The League of Extraordinary Gentlemen
“Even when I was writing the best version [of the movie] I could with more of the darkness and nuance and the feel of Alan Moore’s comic, I remember saying a summer movie is not — I wanted to write that film because it was an opportunity for me, but this is not the way these characters should be portrayed. The perfect version of League of Extraordinary Gentlemen would have been a British BBC series with great character actors, where it doesn’t rely on them being handsome or a box office draw and special effects, along the lines of Torchwood and Doctor Who. With League, it isn’t so much the epic effects, it’s the characters. The idea that they’ve come around and are trying to do a TV show doesn’t surprise me. I think it’s a smart move. We’ll see how good it is.”
“When [DC Comics] did the recent Watchmen prequel comics I said all of sorts of deeply offensive things about the modern entertainment industry clearly having no ideas of its own and having to go through dust bins and spittoons in the dead of night to recycle things. … The announcement that there is a League of Extraordinary Gentlemen television series hasn’t caused me to drastically alter my opinions. Now it seems they are recycling things that have already proven not to work.”
– Alan Moore, talking with Entertainment Weekly about last week’s announced that Fox has ordered a television pilot based on The League of Extraordinary Gentlemen
Legal | A Belgian court of appeals has ruled that Tintin in the Congo is not racist and stated that the book has “gentle and candid humour.” The ruling came in a case brought in 2007 by Bienvenu Mbutu Mondondo, an immigrant from the Congo, and the Belgian Council of Black Associations. Although Herge himself expressed regret in later life for the book, which includes numerous depictions of black characters as stupid and inferior, the court did not support the plaintiffs’ claim that “The negative stereotypes portrayed in this book are still read by a significant number of children. They have an impact on their behaviour.” [Sky News]
Legal | Stan Lee’s Guardian Project, introduced last year at New York Comic Con, has sparked a lawsuit from a Hollywood manager who claims he was cut out of the venture, which transformed National Hockey League mascots into superheroes.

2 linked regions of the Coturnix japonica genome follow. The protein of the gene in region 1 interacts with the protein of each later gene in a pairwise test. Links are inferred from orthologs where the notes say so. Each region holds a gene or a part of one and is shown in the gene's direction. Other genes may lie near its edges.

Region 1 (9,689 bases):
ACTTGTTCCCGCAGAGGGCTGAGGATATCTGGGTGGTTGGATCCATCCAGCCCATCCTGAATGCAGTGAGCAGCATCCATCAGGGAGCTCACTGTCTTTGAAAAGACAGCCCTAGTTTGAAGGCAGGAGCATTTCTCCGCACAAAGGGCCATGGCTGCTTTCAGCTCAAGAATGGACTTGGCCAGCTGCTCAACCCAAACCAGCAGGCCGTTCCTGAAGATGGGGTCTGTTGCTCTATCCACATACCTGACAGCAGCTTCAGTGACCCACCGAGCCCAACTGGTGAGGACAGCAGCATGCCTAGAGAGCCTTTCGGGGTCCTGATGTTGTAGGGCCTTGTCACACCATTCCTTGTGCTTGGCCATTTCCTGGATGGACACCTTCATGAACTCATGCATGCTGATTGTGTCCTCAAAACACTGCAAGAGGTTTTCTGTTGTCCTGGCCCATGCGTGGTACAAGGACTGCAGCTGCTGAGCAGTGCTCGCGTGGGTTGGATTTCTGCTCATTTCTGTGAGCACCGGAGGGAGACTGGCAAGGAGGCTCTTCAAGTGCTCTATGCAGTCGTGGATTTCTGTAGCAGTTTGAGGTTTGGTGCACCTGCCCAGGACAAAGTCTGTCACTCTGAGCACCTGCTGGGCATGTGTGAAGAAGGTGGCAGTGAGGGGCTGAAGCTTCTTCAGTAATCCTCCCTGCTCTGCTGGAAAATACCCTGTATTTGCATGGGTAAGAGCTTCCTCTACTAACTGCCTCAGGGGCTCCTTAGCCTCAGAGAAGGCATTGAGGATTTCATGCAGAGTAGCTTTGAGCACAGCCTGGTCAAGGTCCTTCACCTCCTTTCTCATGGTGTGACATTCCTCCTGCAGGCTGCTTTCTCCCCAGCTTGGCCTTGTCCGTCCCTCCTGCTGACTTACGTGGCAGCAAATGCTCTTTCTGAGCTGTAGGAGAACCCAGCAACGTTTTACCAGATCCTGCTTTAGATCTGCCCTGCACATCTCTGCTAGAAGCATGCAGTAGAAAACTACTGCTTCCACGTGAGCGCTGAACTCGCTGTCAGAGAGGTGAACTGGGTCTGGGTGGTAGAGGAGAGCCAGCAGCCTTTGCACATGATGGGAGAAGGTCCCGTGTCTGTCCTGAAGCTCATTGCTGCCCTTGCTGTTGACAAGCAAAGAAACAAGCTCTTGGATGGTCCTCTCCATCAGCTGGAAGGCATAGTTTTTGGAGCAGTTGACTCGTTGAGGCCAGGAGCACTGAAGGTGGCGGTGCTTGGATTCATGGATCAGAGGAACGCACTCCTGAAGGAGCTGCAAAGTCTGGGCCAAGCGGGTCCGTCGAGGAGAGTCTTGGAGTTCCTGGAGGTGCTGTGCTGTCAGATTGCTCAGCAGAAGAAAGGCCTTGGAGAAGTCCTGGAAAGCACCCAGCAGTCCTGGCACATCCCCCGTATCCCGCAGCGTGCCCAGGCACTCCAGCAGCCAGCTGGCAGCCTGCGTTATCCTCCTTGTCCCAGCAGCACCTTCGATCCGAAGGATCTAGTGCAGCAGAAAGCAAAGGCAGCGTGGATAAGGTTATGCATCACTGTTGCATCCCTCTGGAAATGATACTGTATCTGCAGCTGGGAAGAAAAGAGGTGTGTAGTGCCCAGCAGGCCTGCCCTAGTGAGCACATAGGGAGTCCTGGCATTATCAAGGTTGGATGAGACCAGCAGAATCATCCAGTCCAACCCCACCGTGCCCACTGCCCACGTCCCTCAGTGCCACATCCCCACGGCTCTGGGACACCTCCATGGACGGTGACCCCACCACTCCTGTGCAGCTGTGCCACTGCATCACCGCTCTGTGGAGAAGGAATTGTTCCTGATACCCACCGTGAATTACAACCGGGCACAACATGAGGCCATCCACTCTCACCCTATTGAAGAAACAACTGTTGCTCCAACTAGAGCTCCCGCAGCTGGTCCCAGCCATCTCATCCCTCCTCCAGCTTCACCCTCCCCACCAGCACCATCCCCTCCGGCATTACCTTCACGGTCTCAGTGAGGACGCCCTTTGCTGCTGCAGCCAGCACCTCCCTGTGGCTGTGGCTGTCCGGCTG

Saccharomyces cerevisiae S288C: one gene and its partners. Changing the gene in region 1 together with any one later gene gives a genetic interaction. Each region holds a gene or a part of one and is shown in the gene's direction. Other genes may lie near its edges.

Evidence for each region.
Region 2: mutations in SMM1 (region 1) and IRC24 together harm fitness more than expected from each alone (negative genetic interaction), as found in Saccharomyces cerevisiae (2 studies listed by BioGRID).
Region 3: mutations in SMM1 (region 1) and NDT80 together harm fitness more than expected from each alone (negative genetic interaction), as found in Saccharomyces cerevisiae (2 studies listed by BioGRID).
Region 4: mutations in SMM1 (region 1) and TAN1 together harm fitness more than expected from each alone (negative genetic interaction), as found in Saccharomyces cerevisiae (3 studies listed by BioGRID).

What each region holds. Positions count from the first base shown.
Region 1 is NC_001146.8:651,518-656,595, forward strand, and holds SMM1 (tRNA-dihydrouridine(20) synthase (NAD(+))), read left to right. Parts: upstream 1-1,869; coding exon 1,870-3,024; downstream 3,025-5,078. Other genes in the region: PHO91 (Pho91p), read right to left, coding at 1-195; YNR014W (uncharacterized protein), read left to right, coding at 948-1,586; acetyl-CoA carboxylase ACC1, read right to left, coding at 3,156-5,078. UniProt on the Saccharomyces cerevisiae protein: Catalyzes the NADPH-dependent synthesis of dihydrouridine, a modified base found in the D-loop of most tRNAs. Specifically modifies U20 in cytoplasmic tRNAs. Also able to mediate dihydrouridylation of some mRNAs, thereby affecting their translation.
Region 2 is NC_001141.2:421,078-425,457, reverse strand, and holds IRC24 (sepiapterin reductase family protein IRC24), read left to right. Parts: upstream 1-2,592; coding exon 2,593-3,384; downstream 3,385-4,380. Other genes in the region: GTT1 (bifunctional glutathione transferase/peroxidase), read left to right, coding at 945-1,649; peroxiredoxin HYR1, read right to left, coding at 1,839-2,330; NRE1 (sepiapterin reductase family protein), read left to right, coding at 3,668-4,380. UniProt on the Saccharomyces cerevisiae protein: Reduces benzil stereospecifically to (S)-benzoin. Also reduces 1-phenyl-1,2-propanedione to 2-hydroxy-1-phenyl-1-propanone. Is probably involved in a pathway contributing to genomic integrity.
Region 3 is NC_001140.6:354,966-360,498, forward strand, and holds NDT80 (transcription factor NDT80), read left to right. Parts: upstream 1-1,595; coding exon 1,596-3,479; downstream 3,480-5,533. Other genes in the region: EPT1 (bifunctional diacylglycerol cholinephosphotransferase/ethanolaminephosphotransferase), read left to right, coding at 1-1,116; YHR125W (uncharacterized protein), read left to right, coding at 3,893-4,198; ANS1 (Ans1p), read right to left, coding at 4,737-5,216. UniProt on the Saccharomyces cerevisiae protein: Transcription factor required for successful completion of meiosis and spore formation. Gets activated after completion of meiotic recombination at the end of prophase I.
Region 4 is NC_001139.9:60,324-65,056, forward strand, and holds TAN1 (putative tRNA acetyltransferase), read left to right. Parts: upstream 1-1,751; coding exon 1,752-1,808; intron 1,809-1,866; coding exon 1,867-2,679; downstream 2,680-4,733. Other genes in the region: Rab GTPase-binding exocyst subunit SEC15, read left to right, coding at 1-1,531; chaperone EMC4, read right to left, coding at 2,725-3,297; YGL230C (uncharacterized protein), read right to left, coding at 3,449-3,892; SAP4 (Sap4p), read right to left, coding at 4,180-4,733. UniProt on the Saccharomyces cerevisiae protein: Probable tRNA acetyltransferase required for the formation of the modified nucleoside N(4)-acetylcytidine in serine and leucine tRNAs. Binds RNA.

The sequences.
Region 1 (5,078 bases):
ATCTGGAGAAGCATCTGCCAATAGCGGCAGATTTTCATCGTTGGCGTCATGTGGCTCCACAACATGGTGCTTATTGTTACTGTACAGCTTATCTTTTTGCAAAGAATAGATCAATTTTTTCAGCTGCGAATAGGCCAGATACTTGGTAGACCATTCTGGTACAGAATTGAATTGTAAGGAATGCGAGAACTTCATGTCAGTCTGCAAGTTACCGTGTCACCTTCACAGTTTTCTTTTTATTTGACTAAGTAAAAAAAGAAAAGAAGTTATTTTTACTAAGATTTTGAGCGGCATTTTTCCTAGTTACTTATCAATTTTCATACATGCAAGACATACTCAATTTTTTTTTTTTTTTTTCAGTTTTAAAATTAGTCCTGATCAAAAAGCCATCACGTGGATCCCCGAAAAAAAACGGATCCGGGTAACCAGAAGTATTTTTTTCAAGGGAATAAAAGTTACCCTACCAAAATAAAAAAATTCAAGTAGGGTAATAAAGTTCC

In the lawsuit, filed last week in Los Angeles Superior Court, Adam Asherson contends the project, now co-owned by NBC Universal, dates back to 2003, when he was introduced to the idea by fellow manager Anthony Chargin and Chargin’s client Jake Shapiro. Asherson, who had a relationship with Lee, says he suggested the legendary comics writer would be the “perfect” partner for the endeavor. They pitched Lee on the project, called Defenders, which focused on the National Football League, with plans to expand to Major League Baseball, the National Basketball Association and the NHL. For unspecified reasons, the NFL deal never came together. However, six years later The Guardian Project emerged with the involvement of Chargin, Shapiro and Lee — but without Asherson.
Asherson claims Guardian Media Entertainment, SLG Entertainment, Chargin and Shapiro have breach an oral joint-venture agreement, committed promissory estoppel and fraud, and breach fiduciary duties by leaving him out of the NHL agreement. [Hollywood, Esq.]
After 18 years, former Image studio and current DC Comics imprint WildStorm is shutting down this December. And as many have noted already, the house that Jim built has produced many awesome, memorable and even game-changing (to steal a phrase from Rob Liefeld) works in the last two decades.